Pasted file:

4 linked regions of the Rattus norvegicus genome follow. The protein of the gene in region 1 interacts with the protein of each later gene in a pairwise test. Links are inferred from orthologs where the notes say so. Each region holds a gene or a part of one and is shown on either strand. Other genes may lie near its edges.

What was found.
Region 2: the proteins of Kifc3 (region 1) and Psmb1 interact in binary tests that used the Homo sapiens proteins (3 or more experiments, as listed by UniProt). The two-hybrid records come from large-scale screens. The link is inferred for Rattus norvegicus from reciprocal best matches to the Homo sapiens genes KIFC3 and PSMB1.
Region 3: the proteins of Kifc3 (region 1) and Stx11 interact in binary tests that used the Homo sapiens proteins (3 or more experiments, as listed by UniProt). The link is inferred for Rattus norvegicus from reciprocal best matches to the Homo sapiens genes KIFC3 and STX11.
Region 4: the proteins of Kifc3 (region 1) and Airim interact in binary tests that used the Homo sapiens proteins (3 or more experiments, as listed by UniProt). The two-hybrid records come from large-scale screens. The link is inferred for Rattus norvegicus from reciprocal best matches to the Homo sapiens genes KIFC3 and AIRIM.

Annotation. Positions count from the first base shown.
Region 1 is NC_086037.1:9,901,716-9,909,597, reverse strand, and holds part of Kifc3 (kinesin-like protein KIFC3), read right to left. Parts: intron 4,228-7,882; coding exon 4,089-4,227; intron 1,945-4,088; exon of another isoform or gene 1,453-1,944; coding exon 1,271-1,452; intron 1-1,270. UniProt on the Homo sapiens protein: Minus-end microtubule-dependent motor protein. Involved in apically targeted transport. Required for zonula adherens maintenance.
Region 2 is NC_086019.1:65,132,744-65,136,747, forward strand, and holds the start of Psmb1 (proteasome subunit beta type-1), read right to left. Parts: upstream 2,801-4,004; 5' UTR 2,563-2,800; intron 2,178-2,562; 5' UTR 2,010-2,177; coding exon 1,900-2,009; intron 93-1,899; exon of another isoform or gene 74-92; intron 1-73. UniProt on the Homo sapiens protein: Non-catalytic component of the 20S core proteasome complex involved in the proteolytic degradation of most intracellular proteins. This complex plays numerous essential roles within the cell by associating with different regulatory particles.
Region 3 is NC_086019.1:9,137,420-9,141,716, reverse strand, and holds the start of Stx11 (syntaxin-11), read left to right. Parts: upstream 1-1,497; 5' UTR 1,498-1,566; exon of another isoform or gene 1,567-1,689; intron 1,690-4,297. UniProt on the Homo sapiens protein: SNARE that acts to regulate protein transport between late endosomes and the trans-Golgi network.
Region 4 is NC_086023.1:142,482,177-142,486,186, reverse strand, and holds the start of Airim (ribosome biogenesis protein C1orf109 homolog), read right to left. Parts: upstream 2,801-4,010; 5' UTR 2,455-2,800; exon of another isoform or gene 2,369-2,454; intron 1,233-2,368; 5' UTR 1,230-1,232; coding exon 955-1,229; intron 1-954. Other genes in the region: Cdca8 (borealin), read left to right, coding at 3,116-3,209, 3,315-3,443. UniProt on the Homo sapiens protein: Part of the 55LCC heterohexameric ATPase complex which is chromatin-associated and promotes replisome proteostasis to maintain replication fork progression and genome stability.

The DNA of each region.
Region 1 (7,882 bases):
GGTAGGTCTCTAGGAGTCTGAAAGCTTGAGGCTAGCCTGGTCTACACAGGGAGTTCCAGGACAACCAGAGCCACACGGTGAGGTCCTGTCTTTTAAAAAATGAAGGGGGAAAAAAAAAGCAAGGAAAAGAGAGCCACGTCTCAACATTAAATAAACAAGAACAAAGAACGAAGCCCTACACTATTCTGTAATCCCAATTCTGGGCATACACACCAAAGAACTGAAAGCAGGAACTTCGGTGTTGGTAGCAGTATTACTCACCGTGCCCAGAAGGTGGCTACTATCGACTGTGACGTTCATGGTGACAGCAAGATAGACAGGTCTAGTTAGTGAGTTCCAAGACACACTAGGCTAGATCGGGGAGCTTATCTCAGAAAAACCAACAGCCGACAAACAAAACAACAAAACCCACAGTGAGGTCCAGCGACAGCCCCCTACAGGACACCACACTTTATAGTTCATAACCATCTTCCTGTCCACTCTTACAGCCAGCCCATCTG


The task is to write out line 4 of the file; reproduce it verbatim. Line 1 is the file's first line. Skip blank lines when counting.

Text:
Region 3: the proteins of Kifc3 (region 1) and Stx11 interact in binary tests that used the Homo sapiens proteins (3 or more experiments, as listed by UniProt). The link is inferred for Rattus norvegicus from reciprocal best matches to the Homo sapiens genes KIFC3 and STX11.